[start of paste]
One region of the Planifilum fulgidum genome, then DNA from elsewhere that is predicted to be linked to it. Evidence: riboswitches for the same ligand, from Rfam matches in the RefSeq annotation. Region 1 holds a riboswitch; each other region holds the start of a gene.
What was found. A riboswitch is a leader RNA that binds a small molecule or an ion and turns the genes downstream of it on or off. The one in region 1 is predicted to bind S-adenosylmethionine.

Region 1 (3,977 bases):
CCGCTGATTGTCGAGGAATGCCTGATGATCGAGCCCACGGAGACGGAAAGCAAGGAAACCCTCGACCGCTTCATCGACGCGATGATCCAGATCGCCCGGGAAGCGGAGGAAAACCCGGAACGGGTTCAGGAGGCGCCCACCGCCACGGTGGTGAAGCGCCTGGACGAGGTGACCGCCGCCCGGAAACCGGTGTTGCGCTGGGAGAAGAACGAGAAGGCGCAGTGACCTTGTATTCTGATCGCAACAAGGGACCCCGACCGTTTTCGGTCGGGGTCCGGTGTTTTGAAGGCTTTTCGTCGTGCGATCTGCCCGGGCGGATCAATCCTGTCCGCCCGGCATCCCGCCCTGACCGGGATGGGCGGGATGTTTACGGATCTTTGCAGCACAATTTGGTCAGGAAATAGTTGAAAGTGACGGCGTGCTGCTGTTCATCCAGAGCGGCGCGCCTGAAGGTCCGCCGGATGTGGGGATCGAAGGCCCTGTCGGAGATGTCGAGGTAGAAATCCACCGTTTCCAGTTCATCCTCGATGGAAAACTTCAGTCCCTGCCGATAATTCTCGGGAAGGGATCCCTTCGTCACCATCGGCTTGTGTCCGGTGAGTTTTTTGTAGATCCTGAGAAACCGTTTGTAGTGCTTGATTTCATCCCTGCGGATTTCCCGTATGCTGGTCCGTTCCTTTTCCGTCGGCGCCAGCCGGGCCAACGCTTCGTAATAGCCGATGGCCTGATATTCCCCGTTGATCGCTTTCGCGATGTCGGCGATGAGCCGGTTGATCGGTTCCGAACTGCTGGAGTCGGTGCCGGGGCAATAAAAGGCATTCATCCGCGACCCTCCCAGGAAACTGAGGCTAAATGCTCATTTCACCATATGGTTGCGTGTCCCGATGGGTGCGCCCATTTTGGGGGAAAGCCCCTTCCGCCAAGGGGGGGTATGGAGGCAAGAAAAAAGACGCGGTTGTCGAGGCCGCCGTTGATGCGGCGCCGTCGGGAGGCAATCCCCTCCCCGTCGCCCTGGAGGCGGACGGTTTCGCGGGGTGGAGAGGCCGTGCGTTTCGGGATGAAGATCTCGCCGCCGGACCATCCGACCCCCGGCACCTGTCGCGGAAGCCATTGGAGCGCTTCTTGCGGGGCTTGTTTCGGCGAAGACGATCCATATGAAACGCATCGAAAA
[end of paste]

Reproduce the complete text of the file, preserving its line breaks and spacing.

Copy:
One region of the Planifilum fulgidum genome, then DNA from elsewhere that is predicted to be linked to it. Evidence: riboswitches for the same ligand, from Rfam matches in the RefSeq annotation. Region 1 holds a riboswitch; each other region holds the start of a gene.
What was found. A riboswitch is a leader RNA that binds a small molecule or an ion and turns the genes downstream of it on or off. The one in region 1 is predicted to bind S-adenosylmethionine.

Region 1 (3,977 bases):
CCGCTGATTGTCGAGGAATGCCTGATGATCGAGCCCACGGAGACGGAAAGCAAGGAAACCCTCGACCGCTTCATCGACGCGATGATCCAGATCGCCCGGGAAGCGGAGGAAAACCCGGAACGGGTTCAGGAGGCGCCCACCGCCACGGTGGTGAAGCGCCTGGACGAGGTGACCGCCGCCCGGAAACCGGTGTTGCGCTGGGAGAAGAACGAGAAGGCGCAGTGACCTTGTATTCTGATCGCAACAAGGGACCCCGACCGTTTTCGGTCGGGGTCCGGTGTTTTGAAGGCTTTTCGTCGTGCGATCTGCCCGGGCGGATCAATCCTGTCCGCCCGGCATCCCGCCCTGACCGGGATGGGCGGGATGTTTACGGATCTTTGCAGCACAATTTGGTCAGGAAATAGTTGAAAGTGACGGCGTGCTGCTGTTCATCCAGAGCGGCGCGCCTGAAGGTCCGCCGGATGTGGGGATCGAAGGCCCTGTCGGAGATGTCGAGGTAGAAATCCACCGTTTCCAGTTCATCCTCGATGGAAAACTTCAGTCCCTGCCGATAATTCTCGGGAAGGGATCCCTTCGTCACCATCGGCTTGTGTCCGGTGAGTTTTTTGTAGATCCTGAGAAACCGTTTGTAGTGCTTGATTTCATCCCTGCGGATTTCCCGTATGCTGGTCCGTTCCTTTTCCGTCGGCGCCAGCCGGGCCAACGCTTCGTAATAGCCGATGGCCTGATATTCCCCGTTGATCGCTTTCGCGATGTCGGCGATGAGCCGGTTGATCGGTTCCGAACTGCTGGAGTCGGTGCCGGGGCAATAAAAGGCATTCATCCGCGACCCTCCCAGGAAACTGAGGCTAAATGCTCATTTCACCATATGGTTGCGTGTCCCGATGGGTGCGCCCATTTTGGGGGAAAGCCCCTTCCGCCAAGGGGGGGTATGGAGGCAAGAAAAAAGACGCGGTTGTCGAGGCCGCCGTTGATGCGGCGCCGTCGGGAGGCAATCCCCTCCCCGTCGCCCTGGAGGCGGACGGTTTCGCGGGGTGGAGAGGCCGTGCGTTTCGGGATGAAGATCTCGCCGCCGGACCATCCGACCCCCGGCACCTGTCGCGGAAGCCATTGGAGCGCTTCTTGCGGGGCTTGTTTCGGCGAAGACGATCCATATGAAACGCATCGAAAA